According to associate professor of the Department of History at the Moscow State University Andrei Shadrin, the Soviet economy no longer met the demands of the society and the state, including the military
MOSCOW, December 8. /TASS/. The Soviet economic pattern had reached its limits by the end of the 1970s, experts polled by TASS believe. They found it difficult to separate among the reasons for the Soviet Union collapse only political or economic ones, saying that a systemic crisis led to a collapse of the Soviet state, whereas economists and political analysts have not so far arrived at a consensus.
Thirty years ago, on December 8, 1991, an agreement dissolving the Soviet Union was signed in the Belovezhskaya Pushcha (a national park in Belarus). The agreement stipulated that the Soviet Union as a subject of international law and a geopolitical reality ceased to exist, and the Commonwealth of Independent States was established. The document was signed by the leaders of the Russian Soviet Federative Socialist Republic and the Belarusian and Ukrainian Soviet Socialist Republics Boris Yeltsin, Stanislav Shushkevich and Leonid Kravchuk.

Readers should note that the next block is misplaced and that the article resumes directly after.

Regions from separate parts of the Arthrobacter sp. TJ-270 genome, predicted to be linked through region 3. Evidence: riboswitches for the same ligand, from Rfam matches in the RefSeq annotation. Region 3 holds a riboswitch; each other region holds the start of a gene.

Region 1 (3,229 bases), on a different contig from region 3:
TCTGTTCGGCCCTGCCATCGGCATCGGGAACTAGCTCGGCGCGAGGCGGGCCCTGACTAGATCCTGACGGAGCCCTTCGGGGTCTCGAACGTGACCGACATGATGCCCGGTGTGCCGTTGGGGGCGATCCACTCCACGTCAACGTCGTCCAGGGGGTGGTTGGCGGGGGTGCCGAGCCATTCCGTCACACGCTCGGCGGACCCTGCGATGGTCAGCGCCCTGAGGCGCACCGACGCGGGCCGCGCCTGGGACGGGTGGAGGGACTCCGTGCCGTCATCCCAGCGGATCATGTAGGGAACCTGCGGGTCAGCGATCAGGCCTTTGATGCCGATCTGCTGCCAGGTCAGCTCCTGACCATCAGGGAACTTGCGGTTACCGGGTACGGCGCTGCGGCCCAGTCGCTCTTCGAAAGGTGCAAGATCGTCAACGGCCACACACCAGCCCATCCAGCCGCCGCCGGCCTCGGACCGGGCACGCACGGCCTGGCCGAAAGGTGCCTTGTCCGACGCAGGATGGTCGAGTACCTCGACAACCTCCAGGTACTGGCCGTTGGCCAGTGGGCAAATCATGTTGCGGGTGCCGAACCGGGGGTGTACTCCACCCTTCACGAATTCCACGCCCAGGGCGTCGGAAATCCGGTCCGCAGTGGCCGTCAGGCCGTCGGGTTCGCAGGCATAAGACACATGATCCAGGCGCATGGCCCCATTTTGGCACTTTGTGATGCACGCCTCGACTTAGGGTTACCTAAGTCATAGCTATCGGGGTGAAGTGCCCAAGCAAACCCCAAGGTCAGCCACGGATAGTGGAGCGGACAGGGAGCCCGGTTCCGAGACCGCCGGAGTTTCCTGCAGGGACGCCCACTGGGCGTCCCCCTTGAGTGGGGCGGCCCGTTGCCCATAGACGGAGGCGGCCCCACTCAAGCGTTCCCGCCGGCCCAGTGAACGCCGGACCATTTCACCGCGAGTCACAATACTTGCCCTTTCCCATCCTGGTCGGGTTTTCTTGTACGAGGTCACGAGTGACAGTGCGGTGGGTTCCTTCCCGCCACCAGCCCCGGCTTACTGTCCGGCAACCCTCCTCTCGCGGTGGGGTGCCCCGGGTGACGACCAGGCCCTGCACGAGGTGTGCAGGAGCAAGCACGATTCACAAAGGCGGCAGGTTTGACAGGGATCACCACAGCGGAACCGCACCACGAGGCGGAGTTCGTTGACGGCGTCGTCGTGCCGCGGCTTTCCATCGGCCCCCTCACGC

“Some scientists share the view that the system of totalitarian communism has started to destroy itself due to the low level of people’s standard of living, the general crisis of the economic pattern, the suppression of the economic initiative, the centralized management system and red tape. Others suggest that it was all the fault of the differences in the ruling elite. Some say that the socio-economic crisis was artificially triggered by an arms race, naming the defeat in the Cold War as the reason for the collapse of the Union. The truth is somewhere in the middle, as usual, with a logjam of systemic problems leading to the fall,” President of the Free Economic Society of Russia, President of the International Union of Economists Sergey Bodrunov said.